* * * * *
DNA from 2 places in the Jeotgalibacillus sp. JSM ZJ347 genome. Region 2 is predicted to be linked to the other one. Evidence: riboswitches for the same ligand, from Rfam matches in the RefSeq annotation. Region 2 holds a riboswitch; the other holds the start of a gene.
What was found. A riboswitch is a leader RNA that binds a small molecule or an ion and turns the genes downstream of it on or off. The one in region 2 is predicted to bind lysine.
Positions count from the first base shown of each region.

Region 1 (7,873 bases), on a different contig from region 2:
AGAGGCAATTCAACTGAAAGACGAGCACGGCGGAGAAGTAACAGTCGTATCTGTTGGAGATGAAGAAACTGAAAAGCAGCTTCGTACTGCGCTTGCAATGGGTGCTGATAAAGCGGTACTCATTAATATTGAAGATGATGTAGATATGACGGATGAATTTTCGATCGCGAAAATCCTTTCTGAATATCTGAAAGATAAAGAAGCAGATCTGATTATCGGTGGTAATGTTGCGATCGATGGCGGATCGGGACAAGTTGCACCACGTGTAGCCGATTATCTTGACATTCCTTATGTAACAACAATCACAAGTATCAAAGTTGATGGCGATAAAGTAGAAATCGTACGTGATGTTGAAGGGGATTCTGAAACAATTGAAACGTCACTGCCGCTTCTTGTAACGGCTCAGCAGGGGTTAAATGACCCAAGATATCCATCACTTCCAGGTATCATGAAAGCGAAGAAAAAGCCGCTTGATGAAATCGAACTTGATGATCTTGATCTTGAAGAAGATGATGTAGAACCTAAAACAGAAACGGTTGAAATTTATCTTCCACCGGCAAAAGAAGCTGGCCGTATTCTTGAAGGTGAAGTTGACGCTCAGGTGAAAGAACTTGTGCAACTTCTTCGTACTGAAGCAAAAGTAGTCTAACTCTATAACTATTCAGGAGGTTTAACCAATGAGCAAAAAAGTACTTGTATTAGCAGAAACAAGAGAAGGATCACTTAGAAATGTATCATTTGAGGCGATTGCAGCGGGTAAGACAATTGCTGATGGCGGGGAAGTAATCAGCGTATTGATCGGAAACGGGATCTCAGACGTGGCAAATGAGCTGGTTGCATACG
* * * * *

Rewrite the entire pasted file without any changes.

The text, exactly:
DNA from 2 places in the Jeotgalibacillus sp. JSM ZJ347 genome. Region 2 is predicted to be linked to the other one. Evidence: riboswitches for the same ligand, from Rfam matches in the RefSeq annotation. Region 2 holds a riboswitch; the other holds the start of a gene.
What was found. A riboswitch is a leader RNA that binds a small molecule or an ion and turns the genes downstream of it on or off. The one in region 2 is predicted to bind lysine.
Positions count from the first base shown of each region.

Region 1 (7,873 bases), on a different contig from region 2:
AGAGGCAATTCAACTGAAAGACGAGCACGGCGGAGAAGTAACAGTCGTATCTGTTGGAGATGAAGAAACTGAAAAGCAGCTTCGTACTGCGCTTGCAATGGGTGCTGATAAAGCGGTACTCATTAATATTGAAGATGATGTAGATATGACGGATGAATTTTCGATCGCGAAAATCCTTTCTGAATATCTGAAAGATAAAGAAGCAGATCTGATTATCGGTGGTAATGTTGCGATCGATGGCGGATCGGGACAAGTTGCACCACGTGTAGCCGATTATCTTGACATTCCTTATGTAACAACAATCACAAGTATCAAAGTTGATGGCGATAAAGTAGAAATCGTACGTGATGTTGAAGGGGATTCTGAAACAATTGAAACGTCACTGCCGCTTCTTGTAACGGCTCAGCAGGGGTTAAATGACCCAAGATATCCATCACTTCCAGGTATCATGAAAGCGAAGAAAAAGCCGCTTGATGAAATCGAACTTGATGATCTTGATCTTGAAGAAGATGATGTAGAACCTAAAACAGAAACGGTTGAAATTTATCTTCCACCGGCAAAAGAAGCTGGCCGTATTCTTGAAGGTGAAGTTGACGCTCAGGTGAAAGAACTTGTGCAACTTCTTCGTACTGAAGCAAAAGTAGTCTAACTCTATAACTATTCAGGAGGTTTAACCAATGAGCAAAAAAGTACTTGTATTAGCAGAAACAAGAGAAGGATCACTTAGAAATGTATCATTTGAGGCGATTGCAGCGGGTAAGACAATTGCTGATGGCGGGGAAGTAATCAGCGTATTGATCGGAAACGGGATCTCAGACGTGGCAAATGAGCTGGTTGCATACG